Third-year History honours student Hazel Blair awarded University Research Internship (URIP)
April 3, 2013 5 Comments
Hazel Blair, a third year Mediaeval History undergraduate, has been awarded a St Andrews Undergraduate Research Internship (URIP), to research the cultural significance of scientific experimentation at the courts of the Scottish Renaissance kings James III, James IV, and James V. This is a ten-week project undertaken over the summer and will be conducted under the supervision of Dr Katie Stevenson.
“In my current module on the Renaissance in Late Mediaeval Scotland, I was astounded to discover that there has been little analysis of the growing trend in science experiments at court, despite common recognition of it in the sources and in the historiography. My project will be a fitting expression of my continuing love for mediaeval history at undergraduate level. On entry into honours, my work and learning became more specialised. I have had a wonderful time learning about women’s lives in the Middle Ages, and I have also had quite a unique opportunity to immerse myself in the intricacies of mediaeval apocalyptic traditions. I am privileged to have had my article ‘The end of time in sixth century Francia: Bishop Gregory of Tours’ Histories’ accepted for publication in the new undergraduate journal Groundings Ancients, which represents three students from each of the universities of St Andrews, Glasgow, Aberdeen and Edinburgh. This taste of academia intrigued me. Therefore, this summer, I am overjoyed to be spending ten weeks researching and analysing such a fascinating area of Scottish history. My project will include a survey of the financial records of the kings’ reigns, and analysis of contemporary chronicles and court poetry. I will question the extent to which science, medicine, alchemy, and astronomy were significant tools of kingship and authority in late mediaeval and Renaissance Scotland. I will also consider the significance of scientific experiments within the Stewart court on the rise of medicine within the Scottish universities. My project will be comparatively linked to two other studies taken in the last two years, which explore these themes in the crown of Aragon and in Italian court culture. I hope to place this part of Scotland’s history in its wider European context and am very much looking forward to the commencement of my research internship this June.”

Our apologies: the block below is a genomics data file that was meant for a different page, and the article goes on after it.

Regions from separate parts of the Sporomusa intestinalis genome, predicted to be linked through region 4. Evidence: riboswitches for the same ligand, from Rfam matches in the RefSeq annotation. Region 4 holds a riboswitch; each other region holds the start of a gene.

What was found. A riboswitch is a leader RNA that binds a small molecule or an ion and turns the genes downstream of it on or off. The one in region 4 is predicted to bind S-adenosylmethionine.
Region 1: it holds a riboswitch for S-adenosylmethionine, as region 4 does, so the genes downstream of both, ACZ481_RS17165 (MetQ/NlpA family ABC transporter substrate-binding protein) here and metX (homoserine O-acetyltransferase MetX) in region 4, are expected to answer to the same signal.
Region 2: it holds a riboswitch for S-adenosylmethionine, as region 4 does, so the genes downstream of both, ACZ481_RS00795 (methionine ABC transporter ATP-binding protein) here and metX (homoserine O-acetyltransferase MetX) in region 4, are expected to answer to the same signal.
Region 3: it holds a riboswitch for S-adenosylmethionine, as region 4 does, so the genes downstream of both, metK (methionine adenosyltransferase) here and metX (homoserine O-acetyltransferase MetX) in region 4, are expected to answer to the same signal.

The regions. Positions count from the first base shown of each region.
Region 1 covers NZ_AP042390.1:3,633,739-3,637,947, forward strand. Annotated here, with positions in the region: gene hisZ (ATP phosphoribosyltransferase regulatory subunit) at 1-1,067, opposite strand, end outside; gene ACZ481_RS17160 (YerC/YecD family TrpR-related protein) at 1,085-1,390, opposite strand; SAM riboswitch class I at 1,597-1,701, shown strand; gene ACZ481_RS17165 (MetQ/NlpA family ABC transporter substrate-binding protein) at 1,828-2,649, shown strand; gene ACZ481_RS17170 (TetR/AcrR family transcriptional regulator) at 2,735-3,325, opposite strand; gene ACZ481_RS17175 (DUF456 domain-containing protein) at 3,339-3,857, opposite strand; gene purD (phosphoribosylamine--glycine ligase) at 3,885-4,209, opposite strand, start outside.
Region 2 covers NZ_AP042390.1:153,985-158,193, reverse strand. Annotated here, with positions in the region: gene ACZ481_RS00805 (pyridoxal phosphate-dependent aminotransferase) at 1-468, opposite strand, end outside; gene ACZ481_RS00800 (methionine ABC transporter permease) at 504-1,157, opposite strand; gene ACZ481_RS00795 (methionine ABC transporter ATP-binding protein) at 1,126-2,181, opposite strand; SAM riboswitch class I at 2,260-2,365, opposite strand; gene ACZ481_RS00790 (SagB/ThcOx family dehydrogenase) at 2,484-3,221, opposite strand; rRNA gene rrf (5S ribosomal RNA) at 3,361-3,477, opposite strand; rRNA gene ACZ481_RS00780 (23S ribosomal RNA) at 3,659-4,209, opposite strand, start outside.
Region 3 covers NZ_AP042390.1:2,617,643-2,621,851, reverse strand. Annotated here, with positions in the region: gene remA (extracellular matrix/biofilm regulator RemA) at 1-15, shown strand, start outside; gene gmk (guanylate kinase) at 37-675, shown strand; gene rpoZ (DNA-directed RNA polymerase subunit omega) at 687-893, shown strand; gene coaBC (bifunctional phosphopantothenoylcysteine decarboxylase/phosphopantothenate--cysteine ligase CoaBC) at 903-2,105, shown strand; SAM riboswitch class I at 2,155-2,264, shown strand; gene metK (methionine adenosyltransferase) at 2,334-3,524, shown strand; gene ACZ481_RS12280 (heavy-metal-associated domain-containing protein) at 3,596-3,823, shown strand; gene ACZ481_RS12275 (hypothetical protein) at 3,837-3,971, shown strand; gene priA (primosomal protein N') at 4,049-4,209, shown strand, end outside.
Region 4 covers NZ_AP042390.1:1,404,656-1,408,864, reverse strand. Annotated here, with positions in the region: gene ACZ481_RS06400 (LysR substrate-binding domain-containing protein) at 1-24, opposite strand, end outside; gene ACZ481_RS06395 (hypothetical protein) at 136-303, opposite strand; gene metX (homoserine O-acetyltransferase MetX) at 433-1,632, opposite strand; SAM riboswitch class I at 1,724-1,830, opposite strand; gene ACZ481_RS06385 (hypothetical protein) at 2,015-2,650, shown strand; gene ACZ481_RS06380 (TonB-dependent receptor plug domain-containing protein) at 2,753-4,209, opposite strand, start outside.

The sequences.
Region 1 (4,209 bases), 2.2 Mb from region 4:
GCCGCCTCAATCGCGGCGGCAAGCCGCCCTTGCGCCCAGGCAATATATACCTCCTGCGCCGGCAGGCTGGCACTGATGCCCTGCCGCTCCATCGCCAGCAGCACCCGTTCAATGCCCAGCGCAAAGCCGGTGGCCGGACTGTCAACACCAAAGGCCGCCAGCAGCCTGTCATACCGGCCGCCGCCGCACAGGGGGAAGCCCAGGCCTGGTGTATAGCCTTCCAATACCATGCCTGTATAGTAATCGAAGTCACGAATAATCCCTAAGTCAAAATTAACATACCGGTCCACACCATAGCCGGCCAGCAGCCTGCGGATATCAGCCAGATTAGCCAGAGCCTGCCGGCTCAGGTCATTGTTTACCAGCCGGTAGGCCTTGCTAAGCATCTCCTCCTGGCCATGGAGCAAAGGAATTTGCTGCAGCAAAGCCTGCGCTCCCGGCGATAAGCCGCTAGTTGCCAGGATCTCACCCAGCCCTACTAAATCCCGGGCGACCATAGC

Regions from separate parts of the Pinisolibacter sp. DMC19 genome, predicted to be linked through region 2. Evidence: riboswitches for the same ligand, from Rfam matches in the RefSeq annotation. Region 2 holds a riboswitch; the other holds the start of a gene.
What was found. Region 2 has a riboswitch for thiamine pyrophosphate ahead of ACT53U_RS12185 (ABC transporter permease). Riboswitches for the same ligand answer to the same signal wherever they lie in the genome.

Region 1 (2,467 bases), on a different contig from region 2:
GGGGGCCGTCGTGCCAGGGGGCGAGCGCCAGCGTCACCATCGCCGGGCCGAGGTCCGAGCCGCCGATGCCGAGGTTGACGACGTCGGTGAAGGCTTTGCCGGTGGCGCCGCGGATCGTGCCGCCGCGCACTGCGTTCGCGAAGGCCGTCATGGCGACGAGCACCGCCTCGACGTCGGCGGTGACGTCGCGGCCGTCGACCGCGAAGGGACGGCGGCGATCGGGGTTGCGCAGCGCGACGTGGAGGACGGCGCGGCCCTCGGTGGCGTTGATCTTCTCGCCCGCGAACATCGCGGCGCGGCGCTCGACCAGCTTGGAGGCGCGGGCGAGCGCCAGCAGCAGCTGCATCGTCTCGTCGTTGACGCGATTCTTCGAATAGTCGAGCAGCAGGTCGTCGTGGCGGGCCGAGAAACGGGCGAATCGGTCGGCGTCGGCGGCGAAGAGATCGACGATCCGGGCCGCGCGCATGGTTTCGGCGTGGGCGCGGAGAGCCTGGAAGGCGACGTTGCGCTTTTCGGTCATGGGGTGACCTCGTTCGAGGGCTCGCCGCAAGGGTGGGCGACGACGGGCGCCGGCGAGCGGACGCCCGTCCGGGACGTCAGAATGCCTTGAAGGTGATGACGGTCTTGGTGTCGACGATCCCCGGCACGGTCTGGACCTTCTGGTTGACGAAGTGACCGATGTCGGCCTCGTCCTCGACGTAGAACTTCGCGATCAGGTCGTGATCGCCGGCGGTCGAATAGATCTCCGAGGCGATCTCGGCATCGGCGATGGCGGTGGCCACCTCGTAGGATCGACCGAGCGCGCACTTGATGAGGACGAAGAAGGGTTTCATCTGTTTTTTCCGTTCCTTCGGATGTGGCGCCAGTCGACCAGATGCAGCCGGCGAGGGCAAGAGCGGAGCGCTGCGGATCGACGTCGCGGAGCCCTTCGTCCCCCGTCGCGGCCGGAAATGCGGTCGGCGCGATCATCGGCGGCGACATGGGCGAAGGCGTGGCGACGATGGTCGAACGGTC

Hazel joins a long and distinguished tradition of successful students from the School of History on the University’s URIP scheme since its inception in 2008. Hazel’s fellow honours student, Olympia Severis, and sub-honours student Alasdair Grant have also been awarded places on the scheme.